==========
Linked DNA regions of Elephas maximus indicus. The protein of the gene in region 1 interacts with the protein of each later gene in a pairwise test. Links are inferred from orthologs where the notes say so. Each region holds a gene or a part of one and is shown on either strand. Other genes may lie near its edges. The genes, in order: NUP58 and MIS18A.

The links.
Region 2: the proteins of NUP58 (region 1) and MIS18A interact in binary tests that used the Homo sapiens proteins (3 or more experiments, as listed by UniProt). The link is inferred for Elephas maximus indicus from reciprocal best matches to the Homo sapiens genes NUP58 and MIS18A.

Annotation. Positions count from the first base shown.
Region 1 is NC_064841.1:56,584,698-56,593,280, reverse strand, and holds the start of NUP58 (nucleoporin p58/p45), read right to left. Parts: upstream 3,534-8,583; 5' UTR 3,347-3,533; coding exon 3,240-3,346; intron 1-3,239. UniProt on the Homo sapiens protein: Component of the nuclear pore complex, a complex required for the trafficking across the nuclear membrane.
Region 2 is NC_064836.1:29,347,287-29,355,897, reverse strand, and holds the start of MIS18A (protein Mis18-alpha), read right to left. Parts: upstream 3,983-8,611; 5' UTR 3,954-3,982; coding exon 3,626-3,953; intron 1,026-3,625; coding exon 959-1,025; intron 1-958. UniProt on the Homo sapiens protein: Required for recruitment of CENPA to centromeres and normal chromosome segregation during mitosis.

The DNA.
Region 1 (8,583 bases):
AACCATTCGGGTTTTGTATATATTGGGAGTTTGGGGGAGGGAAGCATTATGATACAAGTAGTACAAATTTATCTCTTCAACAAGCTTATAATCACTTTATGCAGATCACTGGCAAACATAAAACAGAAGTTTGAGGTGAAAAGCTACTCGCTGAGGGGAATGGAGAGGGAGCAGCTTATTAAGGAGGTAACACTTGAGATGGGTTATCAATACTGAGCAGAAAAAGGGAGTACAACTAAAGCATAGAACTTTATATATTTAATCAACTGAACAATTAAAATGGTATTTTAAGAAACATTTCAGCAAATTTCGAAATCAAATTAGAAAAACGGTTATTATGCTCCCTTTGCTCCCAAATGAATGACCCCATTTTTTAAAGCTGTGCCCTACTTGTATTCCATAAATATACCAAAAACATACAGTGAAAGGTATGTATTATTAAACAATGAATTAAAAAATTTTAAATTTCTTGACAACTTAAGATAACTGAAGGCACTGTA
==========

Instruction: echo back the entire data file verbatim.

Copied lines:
Linked DNA regions of Elephas maximus indicus. The protein of the gene in region 1 interacts with the protein of each later gene in a pairwise test. Links are inferred from orthologs where the notes say so. Each region holds a gene or a part of one and is shown on either strand. Other genes may lie near its edges. The genes, in order: NUP58 and MIS18A.

The links.
Region 2: the proteins of NUP58 (region 1) and MIS18A interact in binary tests that used the Homo sapiens proteins (3 or more experiments, as listed by UniProt). The link is inferred for Elephas maximus indicus from reciprocal best matches to the Homo sapiens genes NUP58 and MIS18A.

Annotation. Positions count from the first base shown.
Region 1 is NC_064841.1:56,584,698-56,593,280, reverse strand, and holds the start of NUP58 (nucleoporin p58/p45), read right to left. Parts: upstream 3,534-8,583; 5' UTR 3,347-3,533; coding exon 3,240-3,346; intron 1-3,239. UniProt on the Homo sapiens protein: Component of the nuclear pore complex, a complex required for the trafficking across the nuclear membrane.
Region 2 is NC_064836.1:29,347,287-29,355,897, reverse strand, and holds the start of MIS18A (protein Mis18-alpha), read right to left. Parts: upstream 3,983-8,611; 5' UTR 3,954-3,982; coding exon 3,626-3,953; intron 1,026-3,625; coding exon 959-1,025; intron 1-958. UniProt on the Homo sapiens protein: Required for recruitment of CENPA to centromeres and normal chromosome segregation during mitosis.

The DNA.
Region 1 (8,583 bases):
AACCATTCGGGTTTTGTATATATTGGGAGTTTGGGGGAGGGAAGCATTATGATACAAGTAGTACAAATTTATCTCTTCAACAAGCTTATAATCACTTTATGCAGATCACTGGCAAACATAAAACAGAAGTTTGAGGTGAAAAGCTACTCGCTGAGGGGAATGGAGAGGGAGCAGCTTATTAAGGAGGTAACACTTGAGATGGGTTATCAATACTGAGCAGAAAAAGGGAGTACAACTAAAGCATAGAACTTTATATATTTAATCAACTGAACAATTAAAATGGTATTTTAAGAAACATTTCAGCAAATTTCGAAATCAAATTAGAAAAACGGTTATTATGCTCCCTTTGCTCCCAAATGAATGACCCCATTTTTTAAAGCTGTGCCCTACTTGTATTCCATAAATATACCAAAAACATACAGTGAAAGGTATGTATTATTAAACAATGAATTAAAAAATTTTAAATTTCTTGACAACTTAAGATAACTGAAGGCACTGTA